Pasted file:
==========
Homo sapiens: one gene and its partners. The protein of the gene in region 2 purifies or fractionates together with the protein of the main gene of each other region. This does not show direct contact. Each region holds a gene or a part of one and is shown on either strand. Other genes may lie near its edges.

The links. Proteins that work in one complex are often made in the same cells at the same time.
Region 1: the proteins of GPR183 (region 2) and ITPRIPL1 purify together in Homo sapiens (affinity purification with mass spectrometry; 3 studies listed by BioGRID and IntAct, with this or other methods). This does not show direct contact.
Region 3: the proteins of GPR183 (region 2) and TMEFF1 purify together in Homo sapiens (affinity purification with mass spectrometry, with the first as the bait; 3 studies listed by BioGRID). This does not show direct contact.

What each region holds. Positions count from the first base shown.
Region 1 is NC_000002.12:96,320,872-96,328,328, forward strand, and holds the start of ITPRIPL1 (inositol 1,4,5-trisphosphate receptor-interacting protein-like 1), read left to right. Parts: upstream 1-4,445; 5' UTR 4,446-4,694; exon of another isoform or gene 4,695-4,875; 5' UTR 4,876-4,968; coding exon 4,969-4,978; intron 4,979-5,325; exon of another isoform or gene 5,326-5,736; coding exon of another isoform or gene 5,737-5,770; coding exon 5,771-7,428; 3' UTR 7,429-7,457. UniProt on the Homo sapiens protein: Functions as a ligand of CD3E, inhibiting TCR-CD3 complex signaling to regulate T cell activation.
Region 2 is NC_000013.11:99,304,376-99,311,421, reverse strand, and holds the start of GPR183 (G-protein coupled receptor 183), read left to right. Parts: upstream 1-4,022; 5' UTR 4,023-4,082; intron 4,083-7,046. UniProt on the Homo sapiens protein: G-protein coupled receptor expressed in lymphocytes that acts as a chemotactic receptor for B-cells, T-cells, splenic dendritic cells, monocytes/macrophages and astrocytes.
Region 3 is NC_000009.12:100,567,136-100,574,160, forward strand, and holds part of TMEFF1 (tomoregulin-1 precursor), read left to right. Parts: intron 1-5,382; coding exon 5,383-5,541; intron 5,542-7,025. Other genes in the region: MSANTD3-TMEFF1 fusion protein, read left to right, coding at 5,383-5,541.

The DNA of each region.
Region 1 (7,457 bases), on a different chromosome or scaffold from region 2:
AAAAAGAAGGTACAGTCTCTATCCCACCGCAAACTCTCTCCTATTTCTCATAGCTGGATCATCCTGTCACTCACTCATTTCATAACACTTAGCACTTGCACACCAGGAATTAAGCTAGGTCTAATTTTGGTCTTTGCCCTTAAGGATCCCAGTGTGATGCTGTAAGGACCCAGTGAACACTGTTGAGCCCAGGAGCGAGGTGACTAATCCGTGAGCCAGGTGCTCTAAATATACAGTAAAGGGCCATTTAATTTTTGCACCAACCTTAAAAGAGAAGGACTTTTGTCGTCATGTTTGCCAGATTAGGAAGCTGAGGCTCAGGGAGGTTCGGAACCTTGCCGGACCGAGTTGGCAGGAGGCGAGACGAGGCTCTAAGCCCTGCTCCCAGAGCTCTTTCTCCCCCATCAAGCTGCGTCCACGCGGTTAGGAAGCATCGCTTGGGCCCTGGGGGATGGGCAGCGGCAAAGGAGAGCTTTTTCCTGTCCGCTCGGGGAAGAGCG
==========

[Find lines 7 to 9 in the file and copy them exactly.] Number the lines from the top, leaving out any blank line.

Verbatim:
Region 2 is NC_000013.11:99,304,376-99,311,421, reverse strand, and holds the start of GPR183 (G-protein coupled receptor 183), read left to right. Parts: upstream 1-4,022; 5' UTR 4,023-4,082; intron 4,083-7,046. UniProt on the Homo sapiens protein: G-protein coupled receptor expressed in lymphocytes that acts as a chemotactic receptor for B-cells, T-cells, splenic dendritic cells, monocytes/macrophages and astrocytes.
Region 3 is NC_000009.12:100,567,136-100,574,160, forward strand, and holds part of TMEFF1 (tomoregulin-1 precursor), read left to right. Parts: intron 1-5,382; coding exon 5,383-5,541; intron 5,542-7,025. Other genes in the region: MSANTD3-TMEFF1 fusion protein, read left to right, coding at 5,383-5,541.

The DNA of each region.